The French Laundry in Yountville, California is one of the…
It was a complete fluke that we ended up with tickets to Photographers Night at The Aquarium of the Pacific, in Long Beach, CA. The event happens one night a year and we just-so-happened to be perusing the website a few days beforehand, commenting that we should visit soon. Photography Night is a special event where the aquarium closes a bit early, but stays open and leaves the lights on so that photographers can come in and shoot away. You can take pictures during normal aquarium hours, but there are a few things that make this event special:
- Admission is limited and tickets are sold online, in advance. It was not at all crowded – and any lines that formed at the beginning of the event, when doors were opened, cleared quickly.
- You’re allowed to bring tripods, softboxes, strobes, etc. And you’re allowed to use them! You’re not allowed to have any of these on a normal day.
- You’re allowed to get right up against the exhibits (with a rubber hood on your lens, so you don’t scratch anything) and no one will say anything.
- There are photography workshops taking place for photo tips and advice.
This event was sponsored by Canon, so their reps were teaching the workshops and did a great job. There were definitely unique elements – such as an underwater photography class that you probably won’t find too many other places! Tamron and Sony were also on-site, and all three camera companies had lenses and other equipment (including camera bodies) that you could try/rent FOR FREE for the night.
Nicole rented one, but opted to shoot with one of the lenses she already had.
We snagged tickets for the 6:30 entrance (the event went from 5:30-10pm), since the earlier entrance time was sold out. It started out with a brief intro class that gave you an overview of the other classes, the rules (no scratching the acrylic tanks, for instance) and reminders of the few exhibits where flashes were prohibited. They also gave some very helpful tips on what settings you might want to try to get the best photos. We found this to be hugely useful, as neither of us had ever tried to shooting in an aquarium setting before.
We ended up relying on the following few points, primarily:
- Manual focus is going to give you the sharpest shots. Auto focus just isn’t fast enough for things that are moving as quickly (or as much) as fish do in relatively low-light situations.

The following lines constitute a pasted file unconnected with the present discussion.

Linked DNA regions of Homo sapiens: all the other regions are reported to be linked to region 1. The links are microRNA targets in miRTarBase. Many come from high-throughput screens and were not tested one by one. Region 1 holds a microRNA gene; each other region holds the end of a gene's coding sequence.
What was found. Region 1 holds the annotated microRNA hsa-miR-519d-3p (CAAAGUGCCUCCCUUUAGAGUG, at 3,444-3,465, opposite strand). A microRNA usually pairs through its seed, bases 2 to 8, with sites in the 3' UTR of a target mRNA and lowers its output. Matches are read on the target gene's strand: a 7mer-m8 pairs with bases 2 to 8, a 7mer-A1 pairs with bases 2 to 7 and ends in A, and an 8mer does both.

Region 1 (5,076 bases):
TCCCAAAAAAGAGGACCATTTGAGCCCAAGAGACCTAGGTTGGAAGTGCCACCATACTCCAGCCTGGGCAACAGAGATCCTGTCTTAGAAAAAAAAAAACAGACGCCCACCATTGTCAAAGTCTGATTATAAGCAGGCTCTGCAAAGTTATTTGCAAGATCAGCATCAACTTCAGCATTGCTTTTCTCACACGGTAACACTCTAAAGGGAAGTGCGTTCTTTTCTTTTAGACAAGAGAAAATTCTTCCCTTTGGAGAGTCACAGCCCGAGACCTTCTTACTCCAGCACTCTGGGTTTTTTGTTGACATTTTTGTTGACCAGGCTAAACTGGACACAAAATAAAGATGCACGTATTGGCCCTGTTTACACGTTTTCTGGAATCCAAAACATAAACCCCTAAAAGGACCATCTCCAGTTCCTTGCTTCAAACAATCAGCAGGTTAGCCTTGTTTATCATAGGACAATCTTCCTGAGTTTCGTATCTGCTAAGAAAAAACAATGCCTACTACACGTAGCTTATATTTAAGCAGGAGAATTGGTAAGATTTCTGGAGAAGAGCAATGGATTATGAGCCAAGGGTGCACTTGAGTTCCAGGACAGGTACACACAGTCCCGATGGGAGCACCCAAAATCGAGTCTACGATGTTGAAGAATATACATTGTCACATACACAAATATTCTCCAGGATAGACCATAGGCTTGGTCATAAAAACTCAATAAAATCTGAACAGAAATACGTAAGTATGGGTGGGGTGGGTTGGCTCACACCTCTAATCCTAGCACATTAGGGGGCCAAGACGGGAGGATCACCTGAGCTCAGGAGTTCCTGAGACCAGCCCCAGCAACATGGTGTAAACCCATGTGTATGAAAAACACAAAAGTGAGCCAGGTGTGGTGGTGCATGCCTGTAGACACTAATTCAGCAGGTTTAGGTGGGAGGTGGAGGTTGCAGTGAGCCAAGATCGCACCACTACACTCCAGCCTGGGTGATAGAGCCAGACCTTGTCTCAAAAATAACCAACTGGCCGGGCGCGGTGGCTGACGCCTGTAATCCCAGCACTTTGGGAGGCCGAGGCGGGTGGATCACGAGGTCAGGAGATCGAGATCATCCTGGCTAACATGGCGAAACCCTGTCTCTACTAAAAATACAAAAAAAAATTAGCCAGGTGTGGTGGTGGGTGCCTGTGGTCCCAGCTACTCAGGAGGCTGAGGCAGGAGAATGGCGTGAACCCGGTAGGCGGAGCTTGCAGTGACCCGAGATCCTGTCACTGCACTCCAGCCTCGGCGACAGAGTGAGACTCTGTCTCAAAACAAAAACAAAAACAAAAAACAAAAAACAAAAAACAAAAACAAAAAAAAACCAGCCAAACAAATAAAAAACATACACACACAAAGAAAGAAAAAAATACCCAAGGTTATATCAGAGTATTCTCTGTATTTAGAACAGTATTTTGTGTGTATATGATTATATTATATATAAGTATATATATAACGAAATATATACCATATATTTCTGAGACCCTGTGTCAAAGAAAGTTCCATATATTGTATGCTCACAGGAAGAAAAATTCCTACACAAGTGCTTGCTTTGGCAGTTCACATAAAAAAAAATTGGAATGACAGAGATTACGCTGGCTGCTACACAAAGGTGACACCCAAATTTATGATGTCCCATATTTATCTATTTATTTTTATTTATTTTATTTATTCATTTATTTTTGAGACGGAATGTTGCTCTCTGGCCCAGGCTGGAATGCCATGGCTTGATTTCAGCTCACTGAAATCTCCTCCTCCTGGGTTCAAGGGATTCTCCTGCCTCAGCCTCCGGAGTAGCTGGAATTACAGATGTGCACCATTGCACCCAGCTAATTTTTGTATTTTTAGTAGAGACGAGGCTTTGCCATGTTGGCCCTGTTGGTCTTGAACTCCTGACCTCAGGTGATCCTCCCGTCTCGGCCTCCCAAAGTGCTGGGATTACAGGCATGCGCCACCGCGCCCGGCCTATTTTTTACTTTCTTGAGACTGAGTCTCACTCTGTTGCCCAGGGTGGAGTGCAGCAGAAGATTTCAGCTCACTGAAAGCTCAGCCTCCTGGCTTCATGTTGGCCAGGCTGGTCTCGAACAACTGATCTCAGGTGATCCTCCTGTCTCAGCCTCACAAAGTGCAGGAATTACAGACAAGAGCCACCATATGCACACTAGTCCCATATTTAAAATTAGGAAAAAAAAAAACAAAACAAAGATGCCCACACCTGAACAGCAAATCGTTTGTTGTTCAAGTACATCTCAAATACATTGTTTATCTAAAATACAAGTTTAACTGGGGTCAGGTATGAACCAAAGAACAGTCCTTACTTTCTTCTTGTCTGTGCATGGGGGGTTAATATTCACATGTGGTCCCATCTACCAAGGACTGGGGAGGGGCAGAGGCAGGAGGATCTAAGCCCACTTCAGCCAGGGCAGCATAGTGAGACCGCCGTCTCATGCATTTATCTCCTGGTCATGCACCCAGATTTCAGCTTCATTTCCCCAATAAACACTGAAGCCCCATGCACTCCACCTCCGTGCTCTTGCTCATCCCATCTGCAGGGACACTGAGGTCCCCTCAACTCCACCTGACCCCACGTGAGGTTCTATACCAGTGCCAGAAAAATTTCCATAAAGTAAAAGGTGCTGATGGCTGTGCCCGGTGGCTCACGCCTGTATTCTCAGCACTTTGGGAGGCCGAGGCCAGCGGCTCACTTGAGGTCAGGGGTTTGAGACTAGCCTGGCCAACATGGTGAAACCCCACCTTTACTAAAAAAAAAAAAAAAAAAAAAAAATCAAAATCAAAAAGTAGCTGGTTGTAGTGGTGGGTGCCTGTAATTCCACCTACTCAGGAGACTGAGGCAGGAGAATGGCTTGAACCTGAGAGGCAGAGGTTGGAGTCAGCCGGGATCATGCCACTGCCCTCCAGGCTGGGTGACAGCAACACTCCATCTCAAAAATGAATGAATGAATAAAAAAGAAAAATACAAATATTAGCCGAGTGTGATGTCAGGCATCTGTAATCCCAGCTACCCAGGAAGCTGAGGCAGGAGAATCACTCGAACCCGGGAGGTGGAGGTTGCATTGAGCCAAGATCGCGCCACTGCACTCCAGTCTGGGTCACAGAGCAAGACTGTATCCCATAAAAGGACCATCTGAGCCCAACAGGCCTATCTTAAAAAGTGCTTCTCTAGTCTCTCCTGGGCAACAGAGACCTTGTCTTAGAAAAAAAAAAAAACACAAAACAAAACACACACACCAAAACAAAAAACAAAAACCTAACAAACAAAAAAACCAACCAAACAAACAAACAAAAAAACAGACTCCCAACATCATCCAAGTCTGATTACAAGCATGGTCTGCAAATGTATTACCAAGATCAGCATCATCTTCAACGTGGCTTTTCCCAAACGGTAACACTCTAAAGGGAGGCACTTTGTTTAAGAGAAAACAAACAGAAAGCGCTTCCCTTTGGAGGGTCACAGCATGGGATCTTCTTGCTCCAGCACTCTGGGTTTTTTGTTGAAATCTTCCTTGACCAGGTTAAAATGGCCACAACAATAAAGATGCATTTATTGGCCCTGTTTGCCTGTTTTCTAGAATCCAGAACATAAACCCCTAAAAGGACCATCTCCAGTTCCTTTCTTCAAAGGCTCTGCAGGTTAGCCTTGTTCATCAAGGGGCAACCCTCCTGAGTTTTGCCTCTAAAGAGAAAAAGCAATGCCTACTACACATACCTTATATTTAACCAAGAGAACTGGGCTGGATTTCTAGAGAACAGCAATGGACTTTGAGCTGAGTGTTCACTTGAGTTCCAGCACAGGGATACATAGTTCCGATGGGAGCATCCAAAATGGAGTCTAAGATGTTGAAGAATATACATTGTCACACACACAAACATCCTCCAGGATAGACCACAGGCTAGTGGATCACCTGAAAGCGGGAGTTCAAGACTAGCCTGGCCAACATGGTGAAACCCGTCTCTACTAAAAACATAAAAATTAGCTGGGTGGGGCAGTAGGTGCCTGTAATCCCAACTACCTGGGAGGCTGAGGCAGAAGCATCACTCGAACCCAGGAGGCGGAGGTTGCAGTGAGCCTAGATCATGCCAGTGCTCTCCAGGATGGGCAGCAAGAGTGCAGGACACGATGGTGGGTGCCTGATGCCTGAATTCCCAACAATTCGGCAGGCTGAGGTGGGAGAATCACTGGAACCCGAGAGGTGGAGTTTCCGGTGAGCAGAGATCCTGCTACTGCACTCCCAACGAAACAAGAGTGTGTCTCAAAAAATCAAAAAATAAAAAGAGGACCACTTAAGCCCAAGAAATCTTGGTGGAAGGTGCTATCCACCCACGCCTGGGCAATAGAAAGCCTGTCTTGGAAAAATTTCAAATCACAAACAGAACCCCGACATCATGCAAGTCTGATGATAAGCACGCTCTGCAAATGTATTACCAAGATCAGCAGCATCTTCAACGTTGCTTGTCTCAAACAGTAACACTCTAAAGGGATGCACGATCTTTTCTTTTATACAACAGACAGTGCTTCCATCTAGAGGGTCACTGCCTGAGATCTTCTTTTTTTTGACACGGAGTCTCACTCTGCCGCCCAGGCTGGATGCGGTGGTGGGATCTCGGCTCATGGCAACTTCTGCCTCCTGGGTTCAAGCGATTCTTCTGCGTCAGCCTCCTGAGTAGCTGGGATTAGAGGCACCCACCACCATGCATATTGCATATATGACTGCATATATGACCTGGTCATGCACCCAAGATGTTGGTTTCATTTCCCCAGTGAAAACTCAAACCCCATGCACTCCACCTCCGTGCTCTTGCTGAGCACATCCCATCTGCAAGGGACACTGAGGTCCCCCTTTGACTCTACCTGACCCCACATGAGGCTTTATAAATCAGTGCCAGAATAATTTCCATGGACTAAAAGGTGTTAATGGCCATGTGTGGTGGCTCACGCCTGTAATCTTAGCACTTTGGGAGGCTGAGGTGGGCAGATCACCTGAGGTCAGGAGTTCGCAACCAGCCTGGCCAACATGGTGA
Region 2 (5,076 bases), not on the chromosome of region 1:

- Shutter-priority is a reliable option if you’re not shooting manual. Be prepared to play around with the camera settings to get good lighting.
- Tripods are great for things that don’t move much, but manual focus+tripod+tiny moving object is a tough thing. We used it only about 30% of the time.
- The other people at the event are just as into photography – and many were way more experienced. Everyone was friendly and helpful, happy to share their settings (and even their equipment) to help other people get great shots, too.
Wandering around and looking at the exhibits with no crowds was the best part of the night – the photography aspect was icing on the cake, as far as we were concerned. We really liked the jellies and Nicole loved the sea horses. The most fun part, however, was the shark tank. The sharks were outside, in near total darkness. Fortunately, some photographers had set up a series of strobe flashes and let us try out their wireless flash transmitter so we could get some shots! We were almost shooting blind, as the camera had to be on manual and it was very difficult to find the still-moving sharks in the dark tank to focus before taking the shot. There are lots of out-takes, but the shots that came out were amazing. It’s equipment that we never would have gone out to buy on our own and it was amazing to be able to try it out.
The touching pool with rays and small sharks adjacent to the big shark tank was also open, and it was pretty thrilling to give them a feel, too.
We had a great experience and will definitely go back the next time we see this pop up on the calendar!